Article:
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Microsoft's Learning Tools beta for OneNote hopes to help students with dyslexia

Microsoft's Learning Tools beta for OneNote hopes to help students with dyslexia

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Alongside the Education Edition of Minecraft released today, the company is also releasing a new set of features for OneNote called "Learning Tools." It's an add-on that lives in your menu bar once it's installed, giving students access to "advanced" dictation and an immersive reading mode.

Microsoft says that the tools should be helpful for people with dyslexia, because it includes several different things to assist with reading: speaking text aloud as the current word is highlighted, spacing out the letters to make them easier to follow, using a custom font called "Fluent Calibri" that Microsoft claims is easier to read, and parsing out both syllables or parts of sentences to clarify their sound and purpose.

Microsoft's new font is designed to reduce "visual crowding" between the letters, though the company hasn't yet done any formal studies on whether it's helpful for people with dyslexia. It seems as though there's more research to be done on whether custom fonts can be helpful, though line length and spacing are thought to be important — both can be customized with Microsoft's new tool. Although Microsoft says it has good reasons for believing all of these improvements will improve reading comprehension, we will need to wait for real studies before we can really say whether they are effective, let alone as helpful as the company hopes.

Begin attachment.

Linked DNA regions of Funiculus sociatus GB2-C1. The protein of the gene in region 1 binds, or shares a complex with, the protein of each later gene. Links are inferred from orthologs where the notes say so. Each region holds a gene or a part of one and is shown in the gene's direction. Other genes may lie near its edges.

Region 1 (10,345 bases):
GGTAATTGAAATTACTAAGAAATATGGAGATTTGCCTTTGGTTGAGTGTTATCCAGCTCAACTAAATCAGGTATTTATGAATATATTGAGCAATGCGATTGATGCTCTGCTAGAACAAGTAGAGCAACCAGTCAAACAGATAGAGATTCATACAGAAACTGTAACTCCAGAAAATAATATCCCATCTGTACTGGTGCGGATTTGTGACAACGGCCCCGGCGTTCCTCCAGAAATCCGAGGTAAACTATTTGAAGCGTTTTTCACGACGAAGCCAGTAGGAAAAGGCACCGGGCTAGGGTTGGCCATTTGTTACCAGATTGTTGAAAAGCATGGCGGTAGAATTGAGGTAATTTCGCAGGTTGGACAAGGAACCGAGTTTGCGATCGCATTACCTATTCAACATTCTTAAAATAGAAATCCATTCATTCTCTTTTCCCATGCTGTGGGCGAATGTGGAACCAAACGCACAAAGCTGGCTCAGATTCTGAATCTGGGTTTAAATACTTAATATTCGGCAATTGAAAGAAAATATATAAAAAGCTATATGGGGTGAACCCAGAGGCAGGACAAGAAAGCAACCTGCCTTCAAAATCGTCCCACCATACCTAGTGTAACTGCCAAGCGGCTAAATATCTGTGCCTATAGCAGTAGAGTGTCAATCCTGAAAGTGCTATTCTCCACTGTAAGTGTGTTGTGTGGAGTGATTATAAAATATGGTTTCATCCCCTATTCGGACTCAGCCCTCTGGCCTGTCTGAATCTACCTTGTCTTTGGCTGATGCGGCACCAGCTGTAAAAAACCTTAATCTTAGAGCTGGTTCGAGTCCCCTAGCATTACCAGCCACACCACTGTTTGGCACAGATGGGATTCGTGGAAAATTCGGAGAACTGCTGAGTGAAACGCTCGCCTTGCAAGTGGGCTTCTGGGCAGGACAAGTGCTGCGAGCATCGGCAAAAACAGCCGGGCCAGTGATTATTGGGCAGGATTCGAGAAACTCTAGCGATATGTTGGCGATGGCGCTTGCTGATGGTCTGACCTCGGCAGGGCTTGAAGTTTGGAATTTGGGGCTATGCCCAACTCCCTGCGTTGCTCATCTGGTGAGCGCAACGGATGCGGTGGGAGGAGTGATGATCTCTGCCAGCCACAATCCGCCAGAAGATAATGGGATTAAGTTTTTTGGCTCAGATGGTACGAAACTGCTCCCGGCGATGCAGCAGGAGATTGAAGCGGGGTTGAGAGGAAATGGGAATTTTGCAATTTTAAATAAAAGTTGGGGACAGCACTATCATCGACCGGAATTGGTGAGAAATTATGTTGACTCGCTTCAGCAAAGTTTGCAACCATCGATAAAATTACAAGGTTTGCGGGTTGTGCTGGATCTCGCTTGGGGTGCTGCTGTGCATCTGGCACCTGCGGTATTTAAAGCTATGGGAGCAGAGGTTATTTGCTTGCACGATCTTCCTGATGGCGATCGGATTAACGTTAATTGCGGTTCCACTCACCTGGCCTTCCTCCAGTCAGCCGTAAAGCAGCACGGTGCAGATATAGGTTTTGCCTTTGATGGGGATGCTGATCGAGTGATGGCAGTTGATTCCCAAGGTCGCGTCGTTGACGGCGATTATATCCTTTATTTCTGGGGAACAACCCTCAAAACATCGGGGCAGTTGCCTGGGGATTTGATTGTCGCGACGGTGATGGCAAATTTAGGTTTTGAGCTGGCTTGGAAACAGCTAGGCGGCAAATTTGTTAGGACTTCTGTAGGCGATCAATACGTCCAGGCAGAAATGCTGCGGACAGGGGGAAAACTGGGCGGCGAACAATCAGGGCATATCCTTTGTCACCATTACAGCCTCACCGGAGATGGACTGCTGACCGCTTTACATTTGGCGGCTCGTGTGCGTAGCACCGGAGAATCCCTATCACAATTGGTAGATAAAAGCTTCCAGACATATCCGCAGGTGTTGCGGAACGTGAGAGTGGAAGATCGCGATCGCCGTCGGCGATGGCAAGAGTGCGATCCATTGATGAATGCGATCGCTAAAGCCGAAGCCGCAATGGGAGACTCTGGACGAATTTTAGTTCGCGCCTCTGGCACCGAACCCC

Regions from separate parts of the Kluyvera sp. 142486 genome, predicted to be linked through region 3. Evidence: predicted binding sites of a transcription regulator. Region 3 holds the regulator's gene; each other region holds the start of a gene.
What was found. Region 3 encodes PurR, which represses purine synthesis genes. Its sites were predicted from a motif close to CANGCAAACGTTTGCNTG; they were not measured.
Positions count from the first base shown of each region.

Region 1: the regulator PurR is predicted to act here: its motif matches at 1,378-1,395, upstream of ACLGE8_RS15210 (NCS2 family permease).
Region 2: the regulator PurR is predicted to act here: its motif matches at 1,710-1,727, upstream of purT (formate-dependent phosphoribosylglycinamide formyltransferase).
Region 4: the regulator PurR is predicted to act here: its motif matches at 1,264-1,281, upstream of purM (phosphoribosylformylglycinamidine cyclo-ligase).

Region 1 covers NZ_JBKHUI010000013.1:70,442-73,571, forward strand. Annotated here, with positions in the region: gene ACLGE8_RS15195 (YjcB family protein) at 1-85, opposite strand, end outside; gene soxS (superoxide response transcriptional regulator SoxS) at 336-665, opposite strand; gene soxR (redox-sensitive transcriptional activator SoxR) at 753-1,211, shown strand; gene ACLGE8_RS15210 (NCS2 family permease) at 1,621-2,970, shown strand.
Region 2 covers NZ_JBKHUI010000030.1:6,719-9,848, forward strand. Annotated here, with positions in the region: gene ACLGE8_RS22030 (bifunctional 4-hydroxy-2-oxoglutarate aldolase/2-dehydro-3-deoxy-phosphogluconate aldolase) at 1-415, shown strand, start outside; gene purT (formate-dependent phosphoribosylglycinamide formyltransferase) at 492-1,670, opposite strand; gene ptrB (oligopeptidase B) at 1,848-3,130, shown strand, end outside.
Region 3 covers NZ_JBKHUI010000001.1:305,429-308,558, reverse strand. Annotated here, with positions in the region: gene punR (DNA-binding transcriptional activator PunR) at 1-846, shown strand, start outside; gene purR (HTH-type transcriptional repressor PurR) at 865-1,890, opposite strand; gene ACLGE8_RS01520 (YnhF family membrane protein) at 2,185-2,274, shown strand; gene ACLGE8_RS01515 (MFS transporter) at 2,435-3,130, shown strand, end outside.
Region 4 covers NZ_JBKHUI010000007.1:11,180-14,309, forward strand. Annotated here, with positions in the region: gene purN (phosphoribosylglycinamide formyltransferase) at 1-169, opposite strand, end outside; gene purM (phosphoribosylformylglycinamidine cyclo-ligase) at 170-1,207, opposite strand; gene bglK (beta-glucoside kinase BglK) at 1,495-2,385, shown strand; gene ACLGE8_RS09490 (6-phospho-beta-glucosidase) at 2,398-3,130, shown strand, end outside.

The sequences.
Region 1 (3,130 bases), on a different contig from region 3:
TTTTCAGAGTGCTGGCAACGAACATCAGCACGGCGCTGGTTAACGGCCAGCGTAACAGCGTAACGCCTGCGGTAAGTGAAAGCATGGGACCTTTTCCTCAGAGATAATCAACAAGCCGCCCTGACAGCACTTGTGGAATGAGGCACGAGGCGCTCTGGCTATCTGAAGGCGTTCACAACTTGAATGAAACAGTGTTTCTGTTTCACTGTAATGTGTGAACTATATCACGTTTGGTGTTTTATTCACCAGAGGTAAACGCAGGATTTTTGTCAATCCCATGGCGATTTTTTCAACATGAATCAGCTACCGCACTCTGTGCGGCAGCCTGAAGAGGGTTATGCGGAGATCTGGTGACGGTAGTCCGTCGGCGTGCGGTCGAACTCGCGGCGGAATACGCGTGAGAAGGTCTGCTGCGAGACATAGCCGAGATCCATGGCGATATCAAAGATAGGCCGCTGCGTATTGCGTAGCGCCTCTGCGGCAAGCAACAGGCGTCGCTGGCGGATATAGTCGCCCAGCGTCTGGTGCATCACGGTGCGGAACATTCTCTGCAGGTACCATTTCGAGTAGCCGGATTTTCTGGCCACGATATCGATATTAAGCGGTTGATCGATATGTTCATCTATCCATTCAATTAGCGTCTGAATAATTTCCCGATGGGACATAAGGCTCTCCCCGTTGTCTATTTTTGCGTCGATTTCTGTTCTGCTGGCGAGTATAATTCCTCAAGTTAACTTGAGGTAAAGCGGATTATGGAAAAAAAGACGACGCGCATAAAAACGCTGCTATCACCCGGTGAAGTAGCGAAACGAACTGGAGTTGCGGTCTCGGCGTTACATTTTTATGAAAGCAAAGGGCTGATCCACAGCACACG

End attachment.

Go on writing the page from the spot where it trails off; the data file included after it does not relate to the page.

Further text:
The natural language processing necessary for parsing out the different parts of speech in a sentence actually happens locally on the machine, so users won't have to be connected to the internet to take advantage of them. Users will need to be connected to the internet to dictate into OneNote, because the dictation feature included in Learning Tools leans on Bing to convert speech to text.

Most of the tools that Microsoft has included in the Learning Tools plugin have been available before, but not as a single package. That package was created last year by a small team that won Microsoft's annual Hackathon, but now it's available to the general public. You can find instructions for installing it here — it's compatible with OneNote 2013 and 2016.